FTSE up despite US bail-out flop

World markets tanked after the US Congress rejected a $700bn bail-out plan - but the FTSE has proved more resilient...

by
Last Updated: 31 Aug 2010

The failure of the US Government to get its $700bn bail-out package through the House of Representatives sent shockwaves through world markets overnight, with the Dow Jones index suffering a record 778 point fall and Asian exchanges also seeing precipitous drops. Most observers were naturally expecting a similar story when the UK markets opened this morning – yet after initial losses, the FTSE bounced back to last night’s levels. So are we on the verge of financial meltdown or not?

The biggest news of the last 24 hours has undoubtedly been the surprise failure of US Treasury Secretary Hank Paulson’s Troubled Asset Relief Program, which was designed to buy up toxic securities from the banks so they’d start lending again. Paulson has spent the last few days desperately trying to muster support for the bill from both sides of the House, adding in various measures to make it more palatable. But it clearly didn’t work: the bill eventually failed by 228 votes to 205, with two-thirds of Hank’s own party giving it the thumbs-down.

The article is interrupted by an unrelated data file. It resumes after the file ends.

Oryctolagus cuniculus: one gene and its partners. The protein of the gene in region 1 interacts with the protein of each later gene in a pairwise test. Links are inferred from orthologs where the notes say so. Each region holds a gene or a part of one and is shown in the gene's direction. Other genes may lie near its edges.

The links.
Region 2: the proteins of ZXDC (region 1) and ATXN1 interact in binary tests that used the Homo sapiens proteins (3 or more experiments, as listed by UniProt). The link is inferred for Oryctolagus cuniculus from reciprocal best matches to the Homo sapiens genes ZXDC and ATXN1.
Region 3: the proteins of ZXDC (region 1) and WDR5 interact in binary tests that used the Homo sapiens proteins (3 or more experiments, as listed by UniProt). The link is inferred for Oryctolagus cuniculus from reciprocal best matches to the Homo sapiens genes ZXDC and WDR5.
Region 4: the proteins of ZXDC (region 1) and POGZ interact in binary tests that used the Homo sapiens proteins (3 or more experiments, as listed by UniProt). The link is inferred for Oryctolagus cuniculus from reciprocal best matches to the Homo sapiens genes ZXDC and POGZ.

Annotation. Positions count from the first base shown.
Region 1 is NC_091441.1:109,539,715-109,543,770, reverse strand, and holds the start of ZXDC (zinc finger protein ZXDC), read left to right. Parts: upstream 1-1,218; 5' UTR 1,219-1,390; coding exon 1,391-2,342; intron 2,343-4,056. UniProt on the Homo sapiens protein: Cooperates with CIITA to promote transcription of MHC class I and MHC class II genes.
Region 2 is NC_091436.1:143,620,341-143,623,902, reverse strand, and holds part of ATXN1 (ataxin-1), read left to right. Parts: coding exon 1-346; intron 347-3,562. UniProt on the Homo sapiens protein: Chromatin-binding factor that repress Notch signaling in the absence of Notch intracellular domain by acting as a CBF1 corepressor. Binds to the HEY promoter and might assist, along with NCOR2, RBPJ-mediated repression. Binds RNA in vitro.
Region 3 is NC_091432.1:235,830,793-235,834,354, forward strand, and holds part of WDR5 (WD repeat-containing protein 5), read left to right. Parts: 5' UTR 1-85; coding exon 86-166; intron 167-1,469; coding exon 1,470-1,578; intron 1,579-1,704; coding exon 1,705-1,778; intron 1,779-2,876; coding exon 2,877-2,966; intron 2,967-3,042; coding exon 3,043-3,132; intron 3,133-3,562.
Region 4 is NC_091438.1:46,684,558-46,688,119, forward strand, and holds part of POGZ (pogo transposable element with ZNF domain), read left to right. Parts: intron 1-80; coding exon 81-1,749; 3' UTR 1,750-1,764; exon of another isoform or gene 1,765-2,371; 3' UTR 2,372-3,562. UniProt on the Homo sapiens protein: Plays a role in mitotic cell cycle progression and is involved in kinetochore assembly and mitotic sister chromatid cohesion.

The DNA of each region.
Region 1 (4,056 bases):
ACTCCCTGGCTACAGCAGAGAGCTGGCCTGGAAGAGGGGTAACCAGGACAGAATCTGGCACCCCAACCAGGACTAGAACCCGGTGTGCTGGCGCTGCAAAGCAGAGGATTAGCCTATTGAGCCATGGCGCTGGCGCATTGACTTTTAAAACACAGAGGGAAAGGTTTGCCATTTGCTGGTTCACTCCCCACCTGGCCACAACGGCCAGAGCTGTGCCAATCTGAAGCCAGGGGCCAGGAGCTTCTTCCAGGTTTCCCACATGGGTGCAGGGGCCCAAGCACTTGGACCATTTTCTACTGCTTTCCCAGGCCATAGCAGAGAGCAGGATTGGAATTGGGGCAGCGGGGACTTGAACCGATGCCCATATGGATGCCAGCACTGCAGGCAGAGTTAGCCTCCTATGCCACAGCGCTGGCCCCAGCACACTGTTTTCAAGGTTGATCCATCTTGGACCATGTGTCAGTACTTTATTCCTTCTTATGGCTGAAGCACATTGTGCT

Indeed, opposition came from both sides of the political divide: Republicans were worried about a government solution to a free-market problem, while Democrats were clearly unconvinced about why Mom & Pop's tax dollars should be bailing out a load of rich bankers on Wall Street. Paulson and his boss President Bush have clearly failed miserably to convince people that it’s actually a bit more complicated than that, which won’t do wonders for their credibility. It’s also likely to accelerate the demise of other US banks: yesterday Wachovia became another casualty as it was snapped up on the cheap by Citigroup.

There’s still a chance that an amended version of the bill could make it through the House when it reconvenes on Thursday (after the Jewish holiday of Rosh Hashanah), particularly if the subsequent carnage in the world markets gives a few Congressmen cause to review their opposition (Hank says he’s already working on Plan B). In Ireland, state intervention certainly seems to have had the desired effect: after its stock exchange suffered its biggest ever one-day fall yesterday, shares in Irish banks surged this morning after the government promised to guarantee all their deposits and debts for two years.

But either way, it doesn’t have to mean the end of the financial world as we know it. Citigroup’s acquisition of Wachovia (with Government support) and the investment by Japanese group Mitsubishi UFG in Morgan Stanley show that there are private sector solutions out there. And as the resilience of the European markets today (the FTSE is actually marginally up at time of writing) suggests, wide-ranging interest rate cuts are surely now inevitable. So it’s not all doom and gloom...

PS. If like us, you need all the amusement you can get at the moment, you might also enjoy the second half of the FT's Lombard column today (The Problem with Bail-outs)...


In today's bulletin:
FTSE up despite US bail-out flop
Tesco beats crunch with big sales hike
Sky gets regulatory double whammy
Consultants suffer in Tory council tax freeze
You can't trust les rosbifs

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